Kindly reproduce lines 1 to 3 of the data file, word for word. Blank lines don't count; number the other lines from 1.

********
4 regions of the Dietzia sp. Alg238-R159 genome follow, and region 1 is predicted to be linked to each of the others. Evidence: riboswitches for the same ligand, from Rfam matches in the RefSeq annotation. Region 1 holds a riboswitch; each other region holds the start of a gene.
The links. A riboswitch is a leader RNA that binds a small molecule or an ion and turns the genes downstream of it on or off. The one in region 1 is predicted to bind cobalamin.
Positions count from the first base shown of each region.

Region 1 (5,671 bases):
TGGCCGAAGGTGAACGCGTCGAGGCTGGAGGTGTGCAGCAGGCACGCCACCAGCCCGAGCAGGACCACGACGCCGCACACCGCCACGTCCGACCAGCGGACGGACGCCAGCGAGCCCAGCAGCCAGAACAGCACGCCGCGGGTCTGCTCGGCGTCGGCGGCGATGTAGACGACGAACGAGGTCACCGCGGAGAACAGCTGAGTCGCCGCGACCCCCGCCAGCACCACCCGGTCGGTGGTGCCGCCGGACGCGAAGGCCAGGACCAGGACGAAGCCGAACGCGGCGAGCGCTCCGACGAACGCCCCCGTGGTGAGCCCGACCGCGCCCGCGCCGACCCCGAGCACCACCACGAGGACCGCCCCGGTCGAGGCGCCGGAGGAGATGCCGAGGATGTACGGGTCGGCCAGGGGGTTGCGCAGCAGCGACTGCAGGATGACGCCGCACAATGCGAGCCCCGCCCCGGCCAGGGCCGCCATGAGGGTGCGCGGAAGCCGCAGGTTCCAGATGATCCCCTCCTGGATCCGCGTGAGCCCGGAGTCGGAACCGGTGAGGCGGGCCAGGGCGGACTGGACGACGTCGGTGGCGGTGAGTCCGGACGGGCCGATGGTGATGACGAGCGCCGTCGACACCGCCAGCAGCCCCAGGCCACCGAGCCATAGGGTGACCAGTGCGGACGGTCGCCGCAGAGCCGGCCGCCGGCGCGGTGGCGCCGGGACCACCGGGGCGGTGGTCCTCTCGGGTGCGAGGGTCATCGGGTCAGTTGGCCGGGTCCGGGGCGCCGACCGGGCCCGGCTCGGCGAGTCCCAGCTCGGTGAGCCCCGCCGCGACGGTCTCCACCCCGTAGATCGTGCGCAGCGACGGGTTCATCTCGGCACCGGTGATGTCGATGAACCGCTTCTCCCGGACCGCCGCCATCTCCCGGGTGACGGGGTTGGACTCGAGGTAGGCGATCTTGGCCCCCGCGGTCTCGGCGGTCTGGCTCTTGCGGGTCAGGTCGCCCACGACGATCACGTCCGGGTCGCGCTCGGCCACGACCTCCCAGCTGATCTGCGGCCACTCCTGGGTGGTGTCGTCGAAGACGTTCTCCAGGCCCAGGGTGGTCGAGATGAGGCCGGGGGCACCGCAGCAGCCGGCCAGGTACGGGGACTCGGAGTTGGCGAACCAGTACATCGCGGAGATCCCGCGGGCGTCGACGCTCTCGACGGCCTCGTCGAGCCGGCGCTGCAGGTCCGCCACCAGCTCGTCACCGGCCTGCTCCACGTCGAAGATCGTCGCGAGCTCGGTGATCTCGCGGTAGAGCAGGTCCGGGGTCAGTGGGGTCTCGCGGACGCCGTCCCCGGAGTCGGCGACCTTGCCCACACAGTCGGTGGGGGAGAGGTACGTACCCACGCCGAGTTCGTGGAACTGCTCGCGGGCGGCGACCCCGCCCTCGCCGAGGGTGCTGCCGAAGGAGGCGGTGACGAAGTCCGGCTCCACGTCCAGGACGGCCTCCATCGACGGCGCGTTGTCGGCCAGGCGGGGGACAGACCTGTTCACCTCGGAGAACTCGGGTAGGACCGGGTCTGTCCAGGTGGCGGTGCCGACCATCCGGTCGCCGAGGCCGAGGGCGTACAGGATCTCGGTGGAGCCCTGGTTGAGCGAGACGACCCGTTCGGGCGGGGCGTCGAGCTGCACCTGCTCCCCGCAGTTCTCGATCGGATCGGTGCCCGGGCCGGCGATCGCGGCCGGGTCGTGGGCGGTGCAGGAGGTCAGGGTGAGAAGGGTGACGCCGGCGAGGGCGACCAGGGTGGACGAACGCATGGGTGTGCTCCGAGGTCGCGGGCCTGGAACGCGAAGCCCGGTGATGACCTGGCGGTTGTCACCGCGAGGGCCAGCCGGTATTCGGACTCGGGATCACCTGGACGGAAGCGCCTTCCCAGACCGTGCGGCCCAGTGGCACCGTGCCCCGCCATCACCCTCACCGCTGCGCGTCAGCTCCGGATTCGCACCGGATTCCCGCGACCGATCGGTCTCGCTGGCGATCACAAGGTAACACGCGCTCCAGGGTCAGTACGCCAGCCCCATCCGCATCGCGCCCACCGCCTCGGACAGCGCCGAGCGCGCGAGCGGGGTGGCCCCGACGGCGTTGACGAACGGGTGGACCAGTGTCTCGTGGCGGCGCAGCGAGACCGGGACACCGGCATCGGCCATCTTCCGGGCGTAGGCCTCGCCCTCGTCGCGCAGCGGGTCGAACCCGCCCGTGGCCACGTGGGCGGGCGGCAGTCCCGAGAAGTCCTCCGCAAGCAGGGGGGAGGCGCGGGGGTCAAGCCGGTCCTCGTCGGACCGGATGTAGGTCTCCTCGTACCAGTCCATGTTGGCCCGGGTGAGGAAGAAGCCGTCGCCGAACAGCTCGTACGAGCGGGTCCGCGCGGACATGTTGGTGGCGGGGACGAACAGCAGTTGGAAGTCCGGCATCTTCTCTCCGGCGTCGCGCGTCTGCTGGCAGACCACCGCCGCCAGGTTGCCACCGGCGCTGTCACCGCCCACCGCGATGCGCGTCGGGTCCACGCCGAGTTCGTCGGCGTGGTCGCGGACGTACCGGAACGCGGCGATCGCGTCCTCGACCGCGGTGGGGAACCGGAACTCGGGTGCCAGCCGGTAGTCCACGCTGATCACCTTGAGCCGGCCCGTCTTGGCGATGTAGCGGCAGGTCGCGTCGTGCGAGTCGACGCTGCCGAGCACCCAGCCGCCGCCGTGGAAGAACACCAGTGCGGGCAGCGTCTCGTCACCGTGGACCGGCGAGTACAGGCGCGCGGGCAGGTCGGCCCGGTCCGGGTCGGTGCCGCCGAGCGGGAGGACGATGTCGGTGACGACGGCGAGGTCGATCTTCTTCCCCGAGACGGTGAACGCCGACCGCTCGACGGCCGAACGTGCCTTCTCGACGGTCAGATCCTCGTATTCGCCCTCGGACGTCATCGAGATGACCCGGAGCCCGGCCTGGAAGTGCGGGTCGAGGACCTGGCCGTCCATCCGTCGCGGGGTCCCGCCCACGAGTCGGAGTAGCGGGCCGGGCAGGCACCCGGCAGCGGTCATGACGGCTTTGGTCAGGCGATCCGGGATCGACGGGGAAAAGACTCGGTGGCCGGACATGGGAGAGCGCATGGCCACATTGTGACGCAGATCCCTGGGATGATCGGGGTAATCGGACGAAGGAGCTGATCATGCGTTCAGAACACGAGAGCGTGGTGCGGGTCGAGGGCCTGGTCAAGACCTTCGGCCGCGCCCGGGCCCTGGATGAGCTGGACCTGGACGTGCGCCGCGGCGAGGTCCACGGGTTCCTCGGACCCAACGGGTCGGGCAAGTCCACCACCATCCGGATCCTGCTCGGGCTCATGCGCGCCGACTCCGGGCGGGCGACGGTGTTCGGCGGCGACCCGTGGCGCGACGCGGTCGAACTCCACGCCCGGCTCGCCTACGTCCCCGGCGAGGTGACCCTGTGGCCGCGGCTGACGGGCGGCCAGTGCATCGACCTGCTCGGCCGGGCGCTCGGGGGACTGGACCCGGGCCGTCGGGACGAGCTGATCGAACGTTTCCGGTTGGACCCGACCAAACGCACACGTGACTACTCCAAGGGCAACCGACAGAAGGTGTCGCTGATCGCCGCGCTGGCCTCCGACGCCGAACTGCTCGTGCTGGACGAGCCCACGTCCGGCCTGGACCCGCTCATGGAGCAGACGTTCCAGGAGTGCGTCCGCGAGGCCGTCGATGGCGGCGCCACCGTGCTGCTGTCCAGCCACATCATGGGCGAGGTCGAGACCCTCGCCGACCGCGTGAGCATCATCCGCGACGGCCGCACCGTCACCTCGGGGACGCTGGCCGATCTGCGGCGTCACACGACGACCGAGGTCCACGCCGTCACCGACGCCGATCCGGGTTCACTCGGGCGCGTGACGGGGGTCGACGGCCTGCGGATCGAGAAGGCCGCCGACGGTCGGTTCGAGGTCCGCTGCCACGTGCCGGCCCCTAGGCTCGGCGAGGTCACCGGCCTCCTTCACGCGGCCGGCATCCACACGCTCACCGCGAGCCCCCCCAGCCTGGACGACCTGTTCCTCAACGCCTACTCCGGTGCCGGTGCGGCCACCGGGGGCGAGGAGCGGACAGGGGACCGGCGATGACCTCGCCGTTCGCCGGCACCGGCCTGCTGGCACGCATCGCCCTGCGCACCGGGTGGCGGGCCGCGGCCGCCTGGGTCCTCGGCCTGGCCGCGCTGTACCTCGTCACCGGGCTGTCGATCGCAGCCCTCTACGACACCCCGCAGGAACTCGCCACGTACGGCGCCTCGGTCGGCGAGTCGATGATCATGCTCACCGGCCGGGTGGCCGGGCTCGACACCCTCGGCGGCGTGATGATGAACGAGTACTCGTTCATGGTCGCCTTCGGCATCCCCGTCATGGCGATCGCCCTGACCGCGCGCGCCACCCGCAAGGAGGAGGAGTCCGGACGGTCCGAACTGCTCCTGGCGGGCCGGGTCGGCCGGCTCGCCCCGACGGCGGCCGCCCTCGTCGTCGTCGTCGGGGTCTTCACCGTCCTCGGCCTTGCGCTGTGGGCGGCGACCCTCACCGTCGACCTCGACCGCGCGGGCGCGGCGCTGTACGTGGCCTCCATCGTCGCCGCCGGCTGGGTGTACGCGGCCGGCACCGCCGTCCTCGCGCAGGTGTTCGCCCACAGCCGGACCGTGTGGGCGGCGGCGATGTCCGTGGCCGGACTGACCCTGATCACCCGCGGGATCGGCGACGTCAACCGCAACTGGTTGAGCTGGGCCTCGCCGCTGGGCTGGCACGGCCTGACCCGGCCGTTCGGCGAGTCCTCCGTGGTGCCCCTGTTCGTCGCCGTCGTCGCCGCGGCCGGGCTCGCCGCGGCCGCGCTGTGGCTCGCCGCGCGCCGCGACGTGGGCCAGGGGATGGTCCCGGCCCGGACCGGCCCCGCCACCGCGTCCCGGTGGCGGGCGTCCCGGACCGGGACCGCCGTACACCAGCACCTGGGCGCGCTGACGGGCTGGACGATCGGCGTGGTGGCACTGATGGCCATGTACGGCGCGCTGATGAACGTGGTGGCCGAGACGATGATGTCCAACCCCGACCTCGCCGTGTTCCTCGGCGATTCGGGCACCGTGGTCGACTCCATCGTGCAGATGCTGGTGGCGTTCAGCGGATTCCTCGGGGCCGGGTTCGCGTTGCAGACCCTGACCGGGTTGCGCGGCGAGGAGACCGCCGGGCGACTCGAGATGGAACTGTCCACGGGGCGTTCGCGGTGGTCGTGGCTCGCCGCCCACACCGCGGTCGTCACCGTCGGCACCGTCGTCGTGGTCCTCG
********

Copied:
4 regions of the Dietzia sp. Alg238-R159 genome follow, and region 1 is predicted to be linked to each of the others. Evidence: riboswitches for the same ligand, from Rfam matches in the RefSeq annotation. Region 1 holds a riboswitch; each other region holds the start of a gene.
The links. A riboswitch is a leader RNA that binds a small molecule or an ion and turns the genes downstream of it on or off. The one in region 1 is predicted to bind cobalamin.
Positions count from the first base shown of each region.